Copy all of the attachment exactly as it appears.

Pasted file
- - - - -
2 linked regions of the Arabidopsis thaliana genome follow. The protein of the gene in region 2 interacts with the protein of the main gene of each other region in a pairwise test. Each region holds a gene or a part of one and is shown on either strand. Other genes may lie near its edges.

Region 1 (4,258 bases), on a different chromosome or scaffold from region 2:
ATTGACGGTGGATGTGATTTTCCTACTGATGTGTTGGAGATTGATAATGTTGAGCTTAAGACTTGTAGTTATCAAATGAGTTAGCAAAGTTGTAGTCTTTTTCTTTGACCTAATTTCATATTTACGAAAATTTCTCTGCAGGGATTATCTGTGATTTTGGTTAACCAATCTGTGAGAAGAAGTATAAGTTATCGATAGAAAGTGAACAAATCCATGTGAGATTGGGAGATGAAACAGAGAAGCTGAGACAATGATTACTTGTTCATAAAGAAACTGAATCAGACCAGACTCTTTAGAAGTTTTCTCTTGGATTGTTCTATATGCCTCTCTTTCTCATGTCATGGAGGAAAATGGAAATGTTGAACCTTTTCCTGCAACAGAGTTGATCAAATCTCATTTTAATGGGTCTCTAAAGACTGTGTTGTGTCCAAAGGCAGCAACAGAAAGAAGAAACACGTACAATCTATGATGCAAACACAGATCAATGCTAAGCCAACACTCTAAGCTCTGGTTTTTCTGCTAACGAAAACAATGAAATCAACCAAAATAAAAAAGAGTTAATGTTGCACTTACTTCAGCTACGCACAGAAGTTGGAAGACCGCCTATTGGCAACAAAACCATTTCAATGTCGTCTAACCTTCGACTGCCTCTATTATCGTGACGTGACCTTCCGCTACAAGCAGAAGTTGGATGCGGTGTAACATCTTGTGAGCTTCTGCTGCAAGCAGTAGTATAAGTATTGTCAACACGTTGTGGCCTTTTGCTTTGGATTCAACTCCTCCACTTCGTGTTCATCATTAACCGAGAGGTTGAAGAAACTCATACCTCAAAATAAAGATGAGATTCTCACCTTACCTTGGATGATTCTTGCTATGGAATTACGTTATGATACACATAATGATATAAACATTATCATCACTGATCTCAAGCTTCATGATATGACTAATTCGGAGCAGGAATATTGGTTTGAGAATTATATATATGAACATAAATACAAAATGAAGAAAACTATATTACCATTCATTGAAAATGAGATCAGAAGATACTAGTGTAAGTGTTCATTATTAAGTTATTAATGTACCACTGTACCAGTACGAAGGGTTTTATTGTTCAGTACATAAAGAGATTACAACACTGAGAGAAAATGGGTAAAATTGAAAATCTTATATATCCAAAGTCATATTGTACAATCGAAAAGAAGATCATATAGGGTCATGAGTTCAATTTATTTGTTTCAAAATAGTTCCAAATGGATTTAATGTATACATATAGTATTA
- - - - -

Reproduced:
2 linked regions of the Arabidopsis thaliana genome follow. The protein of the gene in region 2 interacts with the protein of the main gene of each other region in a pairwise test. Each region holds a gene or a part of one and is shown on either strand. Other genes may lie near its edges.

Region 1 (4,258 bases), on a different chromosome or scaffold from region 2:
ATTGACGGTGGATGTGATTTTCCTACTGATGTGTTGGAGATTGATAATGTTGAGCTTAAGACTTGTAGTTATCAAATGAGTTAGCAAAGTTGTAGTCTTTTTCTTTGACCTAATTTCATATTTACGAAAATTTCTCTGCAGGGATTATCTGTGATTTTGGTTAACCAATCTGTGAGAAGAAGTATAAGTTATCGATAGAAAGTGAACAAATCCATGTGAGATTGGGAGATGAAACAGAGAAGCTGAGACAATGATTACTTGTTCATAAAGAAACTGAATCAGACCAGACTCTTTAGAAGTTTTCTCTTGGATTGTTCTATATGCCTCTCTTTCTCATGTCATGGAGGAAAATGGAAATGTTGAACCTTTTCCTGCAACAGAGTTGATCAAATCTCATTTTAATGGGTCTCTAAAGACTGTGTTGTGTCCAAAGGCAGCAACAGAAAGAAGAAACACGTACAATCTATGATGCAAACACAGATCAATGCTAAGCCAACACTCTAAGCTCTGGTTTTTCTGCTAACGAAAACAATGAAATCAACCAAAATAAAAAAGAGTTAATGTTGCACTTACTTCAGCTACGCACAGAAGTTGGAAGACCGCCTATTGGCAACAAAACCATTTCAATGTCGTCTAACCTTCGACTGCCTCTATTATCGTGACGTGACCTTCCGCTACAAGCAGAAGTTGGATGCGGTGTAACATCTTGTGAGCTTCTGCTGCAAGCAGTAGTATAAGTATTGTCAACACGTTGTGGCCTTTTGCTTTGGATTCAACTCCTCCACTTCGTGTTCATCATTAACCGAGAGGTTGAAGAAACTCATACCTCAAAATAAAGATGAGATTCTCACCTTACCTTGGATGATTCTTGCTATGGAATTACGTTATGATACACATAATGATATAAACATTATCATCACTGATCTCAAGCTTCATGATATGACTAATTCGGAGCAGGAATATTGGTTTGAGAATTATATATATGAACATAAATACAAAATGAAGAAAACTATATTACCATTCATTGAAAATGAGATCAGAAGATACTAGTGTAAGTGTTCATTATTAAGTTATTAATGTACCACTGTACCAGTACGAAGGGTTTTATTGTTCAGTACATAAAGAGATTACAACACTGAGAGAAAATGGGTAAAATTGAAAATCTTATATATCCAAAGTCATATTGTACAATCGAAAAGAAGATCATATAGGGTCATGAGTTCAATTTATTTGTTTCAAAATAGTTCCAAATGGATTTAATGTATACATATAGTATTA